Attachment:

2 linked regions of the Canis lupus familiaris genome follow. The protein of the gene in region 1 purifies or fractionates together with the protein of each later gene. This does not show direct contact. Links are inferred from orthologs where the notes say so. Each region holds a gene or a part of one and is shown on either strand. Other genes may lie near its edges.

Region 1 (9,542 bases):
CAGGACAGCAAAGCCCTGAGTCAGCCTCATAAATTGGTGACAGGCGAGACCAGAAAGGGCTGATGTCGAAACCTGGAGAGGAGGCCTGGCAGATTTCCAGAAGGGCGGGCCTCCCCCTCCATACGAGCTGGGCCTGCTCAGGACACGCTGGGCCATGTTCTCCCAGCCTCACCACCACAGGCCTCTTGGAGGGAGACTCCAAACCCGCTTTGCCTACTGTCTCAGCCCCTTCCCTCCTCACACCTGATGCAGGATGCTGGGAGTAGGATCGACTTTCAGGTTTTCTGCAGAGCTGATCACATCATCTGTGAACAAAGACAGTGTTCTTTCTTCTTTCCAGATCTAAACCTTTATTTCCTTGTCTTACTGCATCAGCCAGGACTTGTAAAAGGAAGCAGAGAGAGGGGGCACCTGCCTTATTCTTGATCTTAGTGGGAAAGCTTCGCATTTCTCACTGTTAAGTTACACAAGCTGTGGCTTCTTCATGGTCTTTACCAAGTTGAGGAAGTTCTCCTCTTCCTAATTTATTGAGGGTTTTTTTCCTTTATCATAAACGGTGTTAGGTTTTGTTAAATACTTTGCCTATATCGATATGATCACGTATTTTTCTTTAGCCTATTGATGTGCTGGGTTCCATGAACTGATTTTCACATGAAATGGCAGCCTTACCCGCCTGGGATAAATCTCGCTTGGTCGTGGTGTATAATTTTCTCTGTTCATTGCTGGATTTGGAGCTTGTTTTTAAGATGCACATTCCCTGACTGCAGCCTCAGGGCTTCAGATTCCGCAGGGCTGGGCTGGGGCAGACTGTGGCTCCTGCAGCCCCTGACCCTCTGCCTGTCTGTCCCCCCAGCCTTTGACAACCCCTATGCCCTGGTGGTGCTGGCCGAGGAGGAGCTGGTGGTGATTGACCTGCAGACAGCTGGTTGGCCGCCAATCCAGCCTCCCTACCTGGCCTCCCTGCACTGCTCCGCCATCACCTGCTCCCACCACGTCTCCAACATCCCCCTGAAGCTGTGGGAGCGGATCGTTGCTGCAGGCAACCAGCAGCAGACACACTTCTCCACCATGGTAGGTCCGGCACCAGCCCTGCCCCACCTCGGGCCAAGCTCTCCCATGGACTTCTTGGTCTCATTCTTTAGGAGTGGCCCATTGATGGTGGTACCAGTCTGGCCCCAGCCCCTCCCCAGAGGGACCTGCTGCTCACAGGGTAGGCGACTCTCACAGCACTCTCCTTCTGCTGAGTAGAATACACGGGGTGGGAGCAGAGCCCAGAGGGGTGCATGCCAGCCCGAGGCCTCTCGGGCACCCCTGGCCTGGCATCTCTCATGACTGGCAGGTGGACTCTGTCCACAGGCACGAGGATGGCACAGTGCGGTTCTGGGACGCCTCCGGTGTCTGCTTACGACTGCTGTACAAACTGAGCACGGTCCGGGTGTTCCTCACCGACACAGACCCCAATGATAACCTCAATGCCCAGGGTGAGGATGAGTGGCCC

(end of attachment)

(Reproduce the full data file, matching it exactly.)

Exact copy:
2 linked regions of the Canis lupus familiaris genome follow. The protein of the gene in region 1 purifies or fractionates together with the protein of each later gene. This does not show direct contact. Links are inferred from orthologs where the notes say so. Each region holds a gene or a part of one and is shown on either strand. Other genes may lie near its edges.

Region 1 (9,542 bases):
CAGGACAGCAAAGCCCTGAGTCAGCCTCATAAATTGGTGACAGGCGAGACCAGAAAGGGCTGATGTCGAAACCTGGAGAGGAGGCCTGGCAGATTTCCAGAAGGGCGGGCCTCCCCCTCCATACGAGCTGGGCCTGCTCAGGACACGCTGGGCCATGTTCTCCCAGCCTCACCACCACAGGCCTCTTGGAGGGAGACTCCAAACCCGCTTTGCCTACTGTCTCAGCCCCTTCCCTCCTCACACCTGATGCAGGATGCTGGGAGTAGGATCGACTTTCAGGTTTTCTGCAGAGCTGATCACATCATCTGTGAACAAAGACAGTGTTCTTTCTTCTTTCCAGATCTAAACCTTTATTTCCTTGTCTTACTGCATCAGCCAGGACTTGTAAAAGGAAGCAGAGAGAGGGGGCACCTGCCTTATTCTTGATCTTAGTGGGAAAGCTTCGCATTTCTCACTGTTAAGTTACACAAGCTGTGGCTTCTTCATGGTCTTTACCAAGTTGAGGAAGTTCTCCTCTTCCTAATTTATTGAGGGTTTTTTTCCTTTATCATAAACGGTGTTAGGTTTTGTTAAATACTTTGCCTATATCGATATGATCACGTATTTTTCTTTAGCCTATTGATGTGCTGGGTTCCATGAACTGATTTTCACATGAAATGGCAGCCTTACCCGCCTGGGATAAATCTCGCTTGGTCGTGGTGTATAATTTTCTCTGTTCATTGCTGGATTTGGAGCTTGTTTTTAAGATGCACATTCCCTGACTGCAGCCTCAGGGCTTCAGATTCCGCAGGGCTGGGCTGGGGCAGACTGTGGCTCCTGCAGCCCCTGACCCTCTGCCTGTCTGTCCCCCCAGCCTTTGACAACCCCTATGCCCTGGTGGTGCTGGCCGAGGAGGAGCTGGTGGTGATTGACCTGCAGACAGCTGGTTGGCCGCCAATCCAGCCTCCCTACCTGGCCTCCCTGCACTGCTCCGCCATCACCTGCTCCCACCACGTCTCCAACATCCCCCTGAAGCTGTGGGAGCGGATCGTTGCTGCAGGCAACCAGCAGCAGACACACTTCTCCACCATGGTAGGTCCGGCACCAGCCCTGCCCCACCTCGGGCCAAGCTCTCCCATGGACTTCTTGGTCTCATTCTTTAGGAGTGGCCCATTGATGGTGGTACCAGTCTGGCCCCAGCCCCTCCCCAGAGGGACCTGCTGCTCACAGGGTAGGCGACTCTCACAGCACTCTCCTTCTGCTGAGTAGAATACACGGGGTGGGAGCAGAGCCCAGAGGGGTGCATGCCAGCCCGAGGCCTCTCGGGCACCCCTGGCCTGGCATCTCTCATGACTGGCAGGTGGACTCTGTCCACAGGCACGAGGATGGCACAGTGCGGTTCTGGGACGCCTCCGGTGTCTGCTTACGACTGCTGTACAAACTGAGCACGGTCCGGGTGTTCCTCACCGACACAGACCCCAATGATAACCTCAATGCCCAGGGTGAGGATGAGTGGCCC